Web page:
Skift Take

The coronavirus is wreaking havoc on the cruise industry, with travel advisors caught in the middle as they deal with cancellations and questions from worried clients that are difficult to answer. Among the most troublesome aspects is the uncertainty of how long the crisis will last and how much worse it may get.

Whether you are a home-based travel advisor or you work in a large office servicing high-profile accounts, the Travel Advisor Innovation Report will have you covered with the trends, news, and features you’ll need to stay on top of an ever-changing marketplace.

It’s been a hectic time for travel advisors with cruise clients, but not in the good way that normally occurs during wave season. Instead of making new cruise sales, many are besieged with cancellations, postponements, and questions from worried clients rocked by the steadily worsening reports of the coronavirus. Not surprisingly, some travel advisors said they were far too busy to answer questions for this story.

Right now the worst thing seems to be the uncertainty about what’s ahead. Will the crisis drag on for months? Will it derail the global economy? Spread to ever-more destinations and local communities?

Many travel advisors are handling the situation with their usual grace under fire so it’s been a time that underscores the value of working with a professional. After the crisis passes, bonds between clients and travel advisors could be stronger than ever.

For more coverage of pertinent issues, click here.

Any suggestions for the coverage you would like to see are welcome. Feel free to contact me at [email protected].

— Maria Lenhart, Travel Advisor Editor

Featured Story

Travel Advisors Face Daunting Cruise Business Shake-Up From Coronavirus: The coronavirus is dealing a blow to travel in general, but ship quarantines and other factors may be making cruise especially vulnerable. Travel advisors are scurrying to chart the best way forward for their worried clients.


Marriott Is Already Reopening China Hotels During Coronavirus Crisis: Marriott was already having trouble in Asia-Pacific in 2019 before the coronavirus impact hit. The company isn’t forecasting a major impact outside of Asia, and it’s already reopening hotels inside China. It pays to collect fees — and not actually own or run hotels — during a crisis like this.

How The Peninsula and Others Are Welcoming Refugees With Job Training: The U.S. government in 2020 may have severely limited the number of refugees it would resettle, but a luxury hospitality program taking place in America’s heartland is proof that refugees are still welcome here.


How Bad Will It Get For Airlines When Coronavirus Hits the U.S.? If — or more likely when — coronavirus hits the United States, few travelers will act rationally. That’s bad news for U.S. airlines, which could be flying empty airplanes in the not-too-distant future.

Amadeus Forecasts Meager 1 Percent Air Traffic Growth in 2020 Outside China: Amadeus, the world’s largest provider of ticket distribution and operational software for airlines, is a bellwether for the sector. It had a weak February, but it expects a rebound later this year. The outlook for airlines, however, is less optimistic.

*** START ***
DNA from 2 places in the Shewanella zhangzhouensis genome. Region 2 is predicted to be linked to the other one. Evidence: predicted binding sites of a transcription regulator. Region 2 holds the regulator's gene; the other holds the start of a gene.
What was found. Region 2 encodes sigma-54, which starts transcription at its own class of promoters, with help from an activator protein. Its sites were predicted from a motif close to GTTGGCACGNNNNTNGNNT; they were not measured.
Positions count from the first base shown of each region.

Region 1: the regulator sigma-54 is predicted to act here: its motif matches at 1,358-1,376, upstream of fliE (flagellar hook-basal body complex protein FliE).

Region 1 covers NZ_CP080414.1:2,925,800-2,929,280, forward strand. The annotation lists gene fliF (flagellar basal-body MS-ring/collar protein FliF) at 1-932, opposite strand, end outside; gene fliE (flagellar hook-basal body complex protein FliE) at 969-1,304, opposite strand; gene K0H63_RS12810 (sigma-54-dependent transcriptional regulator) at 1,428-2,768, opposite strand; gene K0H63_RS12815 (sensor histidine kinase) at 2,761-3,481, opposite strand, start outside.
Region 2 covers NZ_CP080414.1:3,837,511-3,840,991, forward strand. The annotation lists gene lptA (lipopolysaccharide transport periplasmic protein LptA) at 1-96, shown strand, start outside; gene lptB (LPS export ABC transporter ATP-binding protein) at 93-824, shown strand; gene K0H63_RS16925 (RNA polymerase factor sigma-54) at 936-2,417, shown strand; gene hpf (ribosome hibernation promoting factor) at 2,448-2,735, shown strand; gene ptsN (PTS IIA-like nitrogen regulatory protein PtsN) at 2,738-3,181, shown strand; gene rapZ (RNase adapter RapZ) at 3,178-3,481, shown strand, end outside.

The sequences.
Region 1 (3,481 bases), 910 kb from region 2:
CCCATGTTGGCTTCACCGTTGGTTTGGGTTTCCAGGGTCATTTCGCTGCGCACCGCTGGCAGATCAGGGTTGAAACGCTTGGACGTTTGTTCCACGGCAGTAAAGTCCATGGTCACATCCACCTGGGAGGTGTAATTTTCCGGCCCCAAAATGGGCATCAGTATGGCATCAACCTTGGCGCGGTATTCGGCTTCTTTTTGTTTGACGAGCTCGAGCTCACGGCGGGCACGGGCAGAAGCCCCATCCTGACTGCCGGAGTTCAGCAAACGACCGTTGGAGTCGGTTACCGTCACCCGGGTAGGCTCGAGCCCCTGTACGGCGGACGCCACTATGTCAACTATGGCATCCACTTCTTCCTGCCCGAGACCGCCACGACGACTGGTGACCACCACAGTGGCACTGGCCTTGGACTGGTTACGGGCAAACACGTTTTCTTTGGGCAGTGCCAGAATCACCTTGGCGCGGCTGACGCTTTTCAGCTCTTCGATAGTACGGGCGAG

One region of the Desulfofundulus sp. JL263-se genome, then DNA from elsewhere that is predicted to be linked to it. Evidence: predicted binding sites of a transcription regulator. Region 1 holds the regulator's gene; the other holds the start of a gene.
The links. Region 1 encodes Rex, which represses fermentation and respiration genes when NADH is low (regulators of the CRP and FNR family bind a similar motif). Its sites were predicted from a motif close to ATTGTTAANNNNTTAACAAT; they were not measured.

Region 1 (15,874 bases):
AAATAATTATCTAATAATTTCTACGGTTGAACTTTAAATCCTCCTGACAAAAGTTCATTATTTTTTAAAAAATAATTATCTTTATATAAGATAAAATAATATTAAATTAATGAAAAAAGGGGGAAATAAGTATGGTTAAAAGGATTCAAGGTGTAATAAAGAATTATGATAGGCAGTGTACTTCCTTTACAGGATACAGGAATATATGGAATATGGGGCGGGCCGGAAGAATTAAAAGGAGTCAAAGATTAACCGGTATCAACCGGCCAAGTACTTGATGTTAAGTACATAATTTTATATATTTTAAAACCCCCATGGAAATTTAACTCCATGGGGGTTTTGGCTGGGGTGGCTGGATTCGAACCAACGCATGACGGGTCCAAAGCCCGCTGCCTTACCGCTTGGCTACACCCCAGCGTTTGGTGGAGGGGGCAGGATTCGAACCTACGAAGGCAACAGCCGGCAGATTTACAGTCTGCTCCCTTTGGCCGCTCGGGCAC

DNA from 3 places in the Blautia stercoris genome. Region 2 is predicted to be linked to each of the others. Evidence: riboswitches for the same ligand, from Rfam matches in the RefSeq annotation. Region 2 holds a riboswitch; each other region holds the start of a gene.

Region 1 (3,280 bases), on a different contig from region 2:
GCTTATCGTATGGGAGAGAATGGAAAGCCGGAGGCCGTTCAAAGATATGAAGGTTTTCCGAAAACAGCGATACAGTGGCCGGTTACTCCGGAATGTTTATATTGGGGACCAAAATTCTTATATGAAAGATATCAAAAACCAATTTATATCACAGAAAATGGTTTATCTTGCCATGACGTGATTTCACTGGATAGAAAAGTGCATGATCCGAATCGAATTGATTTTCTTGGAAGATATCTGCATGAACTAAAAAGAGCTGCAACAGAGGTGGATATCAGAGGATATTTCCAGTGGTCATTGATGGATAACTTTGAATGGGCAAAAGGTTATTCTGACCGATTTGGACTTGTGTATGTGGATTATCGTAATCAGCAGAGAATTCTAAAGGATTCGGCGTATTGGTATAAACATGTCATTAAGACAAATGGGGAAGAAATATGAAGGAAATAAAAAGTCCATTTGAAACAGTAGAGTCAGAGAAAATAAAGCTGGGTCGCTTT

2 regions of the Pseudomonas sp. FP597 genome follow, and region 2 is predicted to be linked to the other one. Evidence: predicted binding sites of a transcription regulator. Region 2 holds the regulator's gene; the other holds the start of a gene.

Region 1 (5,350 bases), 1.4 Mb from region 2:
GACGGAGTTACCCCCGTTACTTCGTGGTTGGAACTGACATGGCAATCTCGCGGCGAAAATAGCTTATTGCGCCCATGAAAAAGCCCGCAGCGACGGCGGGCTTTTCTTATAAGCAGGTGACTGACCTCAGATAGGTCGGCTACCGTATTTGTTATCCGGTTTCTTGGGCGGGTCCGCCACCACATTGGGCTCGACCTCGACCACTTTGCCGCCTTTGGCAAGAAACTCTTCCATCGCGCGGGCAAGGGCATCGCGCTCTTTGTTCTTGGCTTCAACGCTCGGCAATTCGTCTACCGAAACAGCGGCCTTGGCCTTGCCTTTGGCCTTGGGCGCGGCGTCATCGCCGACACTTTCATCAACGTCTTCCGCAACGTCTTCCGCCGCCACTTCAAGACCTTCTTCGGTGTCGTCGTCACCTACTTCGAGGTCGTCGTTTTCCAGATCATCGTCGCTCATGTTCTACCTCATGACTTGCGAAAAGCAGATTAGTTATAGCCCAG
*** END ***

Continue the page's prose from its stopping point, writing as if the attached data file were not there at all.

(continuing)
Asia Tourism Tackles Climate Change: It Gets Confusing: Many tourism stakeholders in Asia are finally taking steps to tackle the climate change elephant in the room, but confusion over carbon offsetting is preventing the issue from being addressed swiftly and effectively. Meanwhile, the climate clock ticks on.


Puerto Rico Pushes Through Recent Setbacks to Win Over Event Planners: Puerto Rico is positioning itself as a global events destination, despite January’s seismic activity. With a new marketing campaign and multiple initiatives aimed at attracting planners and attendees, the island’s efforts are starting to pay off.


Sabre to Boost Its Travel Tech Investment by $150 Million This Year: Sabre CEO Sean Menke is right to highlight the progress his business has made during the three years since he took the top job. He’s also right to insist the company needs to invest more in tech to keep up with the travel industry’s pace of digital change. But will investors be patient?

Booking Sites

Booking Channels Rival Expedia and Will Cut Costs Too: Could investors be whispering in Glenn Fogel’s ears that what’s good for Barry Diller’s Expedia Group might be beneficial for Booking Holdings as well? Booking Holdings is usually a first mover in such online travel initiatives, but in this case, when it comes to cost cutting, it appears as though Booking Holdings heard the rumblings emanating from Expedia Group’s Seattle headquarters.

News You Should Know

What Coronavirus Travel Insurance Does and Does Not Cover

Coronavirus: 10 Steps to Follow Before Altering Travel Plans

Paris’ Notre Dame Plaza Could Reopen This Spring

Third Runway at Heathrow Ruled Illegal Due to Climate Change

The Best Credit Cards for Travel Insurance

Skift Travel Advisor Editor Maria Lenhart [[email protected]] curates the Skift Travel Advisor Innovation Report. Skift emails the newsletter every Tuesday. Have a story idea? Or a juicy news tip? Want to share a memo? Send her an email.


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Tags: airlines, coronavirus, cruise, destinations, hotels, technology, tourism, travel advisor innovation report, travel advisors, travel agents

Photo credit: The quarantine of the Diamond Princess is among factors driving cruise cancellations and postponements. Princess Cruises

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